Yikes, it’s been so long since I’ve written regularly! I’m a busy bee. I’m taking a writing class for the next couple of weeks about structuring the personal narrative, and our first assignment was to write an ode to an object. So, naturally, I wrote to bubble baths! Here it is 🙂
Bubble baths, especially lavender ones, are a salve for the tired and weary body and soul. The are particularly meaningful and comforting to me because of the circumstances under which I discovered them, but more on that later.
The moment I turn the dials and hear water start to course through pipes, anticipation sets in. The scent of lavender explodes into the bathroom as the purple-tinted liquid bubbles are poured through the cascading water, from the spigot into the rapidly filling tub below. Bubbles appear then, as if summoned by magic (but really, it’s science).
As the tub fills, I strike a cheap match and use its sulfurous flame to light the charred wick of the candle I keep in the bathroom for the purpose of romanticizing my bath time. It sputters to life and I blow out the match with one quick, flame-retardant puff of air.
The tub is now full, and oh, the anticipation! My bubbles await me. I dunk a couple toes in first to ensure I won’t be scalded by hot water or surprised with cold. My Goldilocks toes determine that the water is juuust right. It happens quickly after that – feet and ankles submerge, followed by backside as I lower myself gingerly into the fragrant, pillow-topped water.
Suddenly, tiny bumps besiege every conceivable inch of my flesh as the hot water hits and reacts with every tiny nerve I have. The water displaces and makes room for me to burrow into its belly, swallowing me up whole. The bumps of initial contact sink back from whence they came, and an “ahhhh” sound escapes from my dewy lips, almost without my permission.
The bubbles move around on the water’s surface to accommodate the parts of me that don’t fit beneath the water in my tiny, 1960s-sized bathtub. I watch as these bubble islands connect and disconnect in ever-shifting patterns. Isn’t science beautiful?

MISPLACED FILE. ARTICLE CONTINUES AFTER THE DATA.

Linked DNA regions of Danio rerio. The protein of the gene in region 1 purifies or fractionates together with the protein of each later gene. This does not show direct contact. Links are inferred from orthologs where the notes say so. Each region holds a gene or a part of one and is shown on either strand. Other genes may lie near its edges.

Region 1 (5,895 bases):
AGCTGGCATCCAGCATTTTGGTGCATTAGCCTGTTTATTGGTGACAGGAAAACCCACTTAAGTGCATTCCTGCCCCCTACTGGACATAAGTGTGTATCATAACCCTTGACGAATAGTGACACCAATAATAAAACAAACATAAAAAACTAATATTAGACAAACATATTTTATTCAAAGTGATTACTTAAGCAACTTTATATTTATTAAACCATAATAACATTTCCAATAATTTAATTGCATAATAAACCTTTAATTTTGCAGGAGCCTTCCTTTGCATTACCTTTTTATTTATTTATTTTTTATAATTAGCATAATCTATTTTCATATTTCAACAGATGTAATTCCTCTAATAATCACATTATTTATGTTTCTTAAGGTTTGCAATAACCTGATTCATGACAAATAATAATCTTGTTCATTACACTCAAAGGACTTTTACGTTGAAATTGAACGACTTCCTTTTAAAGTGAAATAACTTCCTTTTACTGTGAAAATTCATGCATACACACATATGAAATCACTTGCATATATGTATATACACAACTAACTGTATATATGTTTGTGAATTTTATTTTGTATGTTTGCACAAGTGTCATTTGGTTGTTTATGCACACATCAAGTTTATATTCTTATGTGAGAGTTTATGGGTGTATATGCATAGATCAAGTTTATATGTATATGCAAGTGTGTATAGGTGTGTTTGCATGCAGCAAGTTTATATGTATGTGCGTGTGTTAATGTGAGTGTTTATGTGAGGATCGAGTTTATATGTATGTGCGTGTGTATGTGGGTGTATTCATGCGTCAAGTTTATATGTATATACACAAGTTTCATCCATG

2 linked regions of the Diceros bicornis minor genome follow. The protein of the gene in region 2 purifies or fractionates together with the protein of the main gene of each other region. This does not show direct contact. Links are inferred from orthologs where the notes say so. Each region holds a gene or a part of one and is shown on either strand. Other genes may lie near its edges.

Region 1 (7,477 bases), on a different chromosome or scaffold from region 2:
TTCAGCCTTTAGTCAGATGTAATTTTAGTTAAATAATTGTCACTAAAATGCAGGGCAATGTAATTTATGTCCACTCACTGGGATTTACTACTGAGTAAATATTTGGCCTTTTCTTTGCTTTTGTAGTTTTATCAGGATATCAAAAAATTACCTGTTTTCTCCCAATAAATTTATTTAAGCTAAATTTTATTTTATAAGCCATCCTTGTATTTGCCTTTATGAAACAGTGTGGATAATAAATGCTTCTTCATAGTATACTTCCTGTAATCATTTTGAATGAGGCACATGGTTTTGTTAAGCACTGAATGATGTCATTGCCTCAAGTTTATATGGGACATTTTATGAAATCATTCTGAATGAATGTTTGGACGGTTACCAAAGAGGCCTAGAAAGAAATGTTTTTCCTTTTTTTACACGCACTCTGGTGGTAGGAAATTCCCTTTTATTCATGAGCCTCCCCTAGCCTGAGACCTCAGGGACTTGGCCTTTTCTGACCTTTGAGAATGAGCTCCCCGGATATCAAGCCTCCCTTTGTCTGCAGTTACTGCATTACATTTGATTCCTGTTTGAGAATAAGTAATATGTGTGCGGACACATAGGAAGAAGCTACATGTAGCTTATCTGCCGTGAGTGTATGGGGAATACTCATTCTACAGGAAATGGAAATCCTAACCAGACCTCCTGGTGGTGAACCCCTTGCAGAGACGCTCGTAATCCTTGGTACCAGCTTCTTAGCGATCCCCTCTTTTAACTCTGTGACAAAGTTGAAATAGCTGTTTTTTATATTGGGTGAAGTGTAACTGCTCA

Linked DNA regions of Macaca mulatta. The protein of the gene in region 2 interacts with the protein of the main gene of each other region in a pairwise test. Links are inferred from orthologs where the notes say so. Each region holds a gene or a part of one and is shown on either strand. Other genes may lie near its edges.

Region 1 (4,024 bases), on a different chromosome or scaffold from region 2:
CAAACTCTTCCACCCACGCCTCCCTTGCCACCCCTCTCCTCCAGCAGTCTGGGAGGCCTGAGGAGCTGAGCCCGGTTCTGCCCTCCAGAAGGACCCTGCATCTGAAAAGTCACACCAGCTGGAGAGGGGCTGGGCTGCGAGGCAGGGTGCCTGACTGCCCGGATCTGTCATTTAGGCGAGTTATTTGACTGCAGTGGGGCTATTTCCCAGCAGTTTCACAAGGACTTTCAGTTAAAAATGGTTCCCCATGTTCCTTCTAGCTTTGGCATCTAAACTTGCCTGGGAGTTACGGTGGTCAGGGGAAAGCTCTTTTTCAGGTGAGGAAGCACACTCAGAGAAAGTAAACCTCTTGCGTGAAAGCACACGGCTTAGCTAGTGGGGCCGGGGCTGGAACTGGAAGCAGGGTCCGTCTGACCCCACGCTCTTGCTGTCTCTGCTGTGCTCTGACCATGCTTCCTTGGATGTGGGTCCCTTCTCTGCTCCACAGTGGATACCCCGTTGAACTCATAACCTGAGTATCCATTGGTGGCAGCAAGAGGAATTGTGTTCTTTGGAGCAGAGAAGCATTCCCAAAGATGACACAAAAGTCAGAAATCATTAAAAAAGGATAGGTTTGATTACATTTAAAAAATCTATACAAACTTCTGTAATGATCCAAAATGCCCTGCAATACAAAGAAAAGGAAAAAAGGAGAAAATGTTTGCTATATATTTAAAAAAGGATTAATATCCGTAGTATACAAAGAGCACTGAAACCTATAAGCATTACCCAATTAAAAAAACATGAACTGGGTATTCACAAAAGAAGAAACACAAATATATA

I relax into my bath pillow and allow the scent of lilacs and the sensation of hot water on skin to take me away for a couple moments, eyes closed. Then, slowly, I stretch and awaken, ready for whatever activity I’ve planned for bath time today. Most often, there’s a book next to the tub, ready to be held carefully above the water as its pages carry me away to another world.
As I read, I slowly move a leg, foot, or set of toes to observe the tiny maelstroms of water form and move away from the offending body part. The sound of tiny waves calms me, and the spongy sound of colliding bubbles plays lightly with my eardrums.
Bubble baths are safe places. Alone in the bathroom, adrift in lavender bubbles, the mind can easily wander wherever it likes. That, in tandem with the calming sensations and scents, allows thoughts and feelings to flow without risk of being seen and heard. Yes, I’ve done some of my very best thinking and feeling in the bubble bath.
Another thing I’m very good at doing in the bubble bath is grieving. Grief prefers such quiet, safe moments to come out, you see. It’s always there, nestled somewhere within, waiting for the right moment to be felt. To you, maybe this sounds like a reason to dislike bubble baths. I mean, grief is not an easy feeling. Its many layers of love and sadness and hope and pain jumble together in a deeply complicated emotion. Grievers, though, need to feel and process that jumble of feelings to heal. So, if grief wants to come to me during my baths, I welcome it with an open heart and calmed mind.
The hot water of bubble baths is also an incredible healer of sore and broken human bodies. I let it relax and soothe sore joints and any other physical ailments I may feel that day.
Oh, how I love bubble baths! I discovered their powers in a time of immense physical and emotional pain and grief, and I will never forget how my body healed and my spirit began its long journey of discovery and rejuvenation, one lavender bubble bath at a time.